So, what should you do next? First, read Southern’s stories and learn why Tom Alison, head of Facebook, plans to turn its main feed into a “discovery engine” for video content.

According to Alison, the main tab in the Facebook app will become a mix of Stories and Reels at the top, followed by posts that its discovery engine will recommend from across both Facebook and Instagram.

Next, follow Southern’s expert, authoritative, and trustworthy advice:

“The best way to prepare for this change, if Facebook is a priority for you and your business, is to get comfortable with creating and publishing more short form video. While Facebook will continue to surface text and photo posts, they’ll be ancillary to the main attractions of Reels and Stories.”

How Does The Instagram Algorithm Work?

Instagram got 1.050 billion unique visitors worldwide in May. The platform received 6.497 billion visits that month with an average session duration of 07:51.

Russia has also banned Instagram, but the growth in unique visitors from other countries around the world has offset that.

So, you still need to know how Instagram’s algorithms work.

In June 2021, Adam Mosseri, the head of Instagram, wrote a post entitled, Shedding More Light On How Instagram Works. He revealed:

“Instagram doesn’t have one algorithm that oversees what people do and don’t see on the app. We use a variety of algorithms, classifiers, and processes, each with its own purpose.”

For the Feed and Stories, the key ranking signals are:

  • Information about the post: How popular a post is, when it was posted, how long it is, if it’s a video, and if it’s attached to a location.
  • Information about the person who posted: How many times users have interacted with that person in the past few weeks.
  • User activity: What a user might be interested in and how many posts they’ve liked.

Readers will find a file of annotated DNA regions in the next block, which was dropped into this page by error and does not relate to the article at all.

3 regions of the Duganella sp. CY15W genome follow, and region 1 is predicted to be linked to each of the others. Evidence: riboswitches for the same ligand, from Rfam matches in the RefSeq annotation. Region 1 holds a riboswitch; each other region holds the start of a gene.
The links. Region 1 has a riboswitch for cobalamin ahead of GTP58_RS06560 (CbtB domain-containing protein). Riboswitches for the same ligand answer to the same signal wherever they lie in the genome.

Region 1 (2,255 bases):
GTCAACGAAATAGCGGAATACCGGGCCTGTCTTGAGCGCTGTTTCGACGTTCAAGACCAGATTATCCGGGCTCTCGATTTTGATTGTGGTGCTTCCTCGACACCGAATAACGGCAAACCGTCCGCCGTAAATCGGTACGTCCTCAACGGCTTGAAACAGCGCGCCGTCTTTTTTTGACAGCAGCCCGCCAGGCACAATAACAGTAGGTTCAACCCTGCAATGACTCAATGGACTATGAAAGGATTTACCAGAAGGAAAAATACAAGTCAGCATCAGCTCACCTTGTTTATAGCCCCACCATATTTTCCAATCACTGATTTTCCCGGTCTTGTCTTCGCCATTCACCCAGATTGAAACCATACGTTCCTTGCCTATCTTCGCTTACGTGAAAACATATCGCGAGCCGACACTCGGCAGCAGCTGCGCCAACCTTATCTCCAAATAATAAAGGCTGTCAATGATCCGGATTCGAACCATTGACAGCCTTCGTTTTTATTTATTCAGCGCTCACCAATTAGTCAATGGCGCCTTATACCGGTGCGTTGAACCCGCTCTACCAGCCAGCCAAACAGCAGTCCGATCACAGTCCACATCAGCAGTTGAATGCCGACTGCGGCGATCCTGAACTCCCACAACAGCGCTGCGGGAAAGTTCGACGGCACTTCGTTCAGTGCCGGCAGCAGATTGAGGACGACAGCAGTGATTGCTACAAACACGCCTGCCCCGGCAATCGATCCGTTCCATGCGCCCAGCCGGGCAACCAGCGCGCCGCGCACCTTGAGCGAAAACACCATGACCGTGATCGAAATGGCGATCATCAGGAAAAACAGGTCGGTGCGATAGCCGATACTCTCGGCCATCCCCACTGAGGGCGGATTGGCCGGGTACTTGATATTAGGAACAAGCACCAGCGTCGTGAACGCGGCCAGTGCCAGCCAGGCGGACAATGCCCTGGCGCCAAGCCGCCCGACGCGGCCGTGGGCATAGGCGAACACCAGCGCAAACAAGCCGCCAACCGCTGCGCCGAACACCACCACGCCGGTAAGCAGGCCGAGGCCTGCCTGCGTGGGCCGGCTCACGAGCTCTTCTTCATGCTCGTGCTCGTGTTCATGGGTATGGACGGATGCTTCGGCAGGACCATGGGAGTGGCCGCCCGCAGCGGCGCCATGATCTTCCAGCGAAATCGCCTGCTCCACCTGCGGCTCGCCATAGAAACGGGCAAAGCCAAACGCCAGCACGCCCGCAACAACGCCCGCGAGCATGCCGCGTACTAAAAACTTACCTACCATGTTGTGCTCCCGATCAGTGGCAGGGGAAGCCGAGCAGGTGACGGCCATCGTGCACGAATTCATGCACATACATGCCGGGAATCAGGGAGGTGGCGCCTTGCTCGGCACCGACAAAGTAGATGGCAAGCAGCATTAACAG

• User history of interacting with someone: How interested a user is in seeing posts from a particular person.

For Explore, the key ranking signals are:

  • Information about the post: How popular a post seems to be as well as how many and how quickly other people are liking, commenting, sharing, and saving a post.
  • User history of interacting with someone: (See above.)
  • User activity: What posts a user has liked, saved, or commented on as well as how they’ve interacted with posts in Explore in the past.
  • Information about the person who posted: (See above.)

For Reels, the key ranking signals are:

  • User activity: Which Reels a user has liked, commented on, and engaged with recently.
  • User history of interacting with someone: (See above.)
  • Information about the reel: The audio track, video data such as pixels and whole frames, as well as popularity.
  • Information about the person who posted: (See above.)

So, each part of the app uses similar ranking signals, but their order of importance varies. Mosseri explained:

“People tend to look for their closest friends in Stories, but they want to discover something entirely new in Explore. We rank things differently in different parts of the app, based on how people use them.”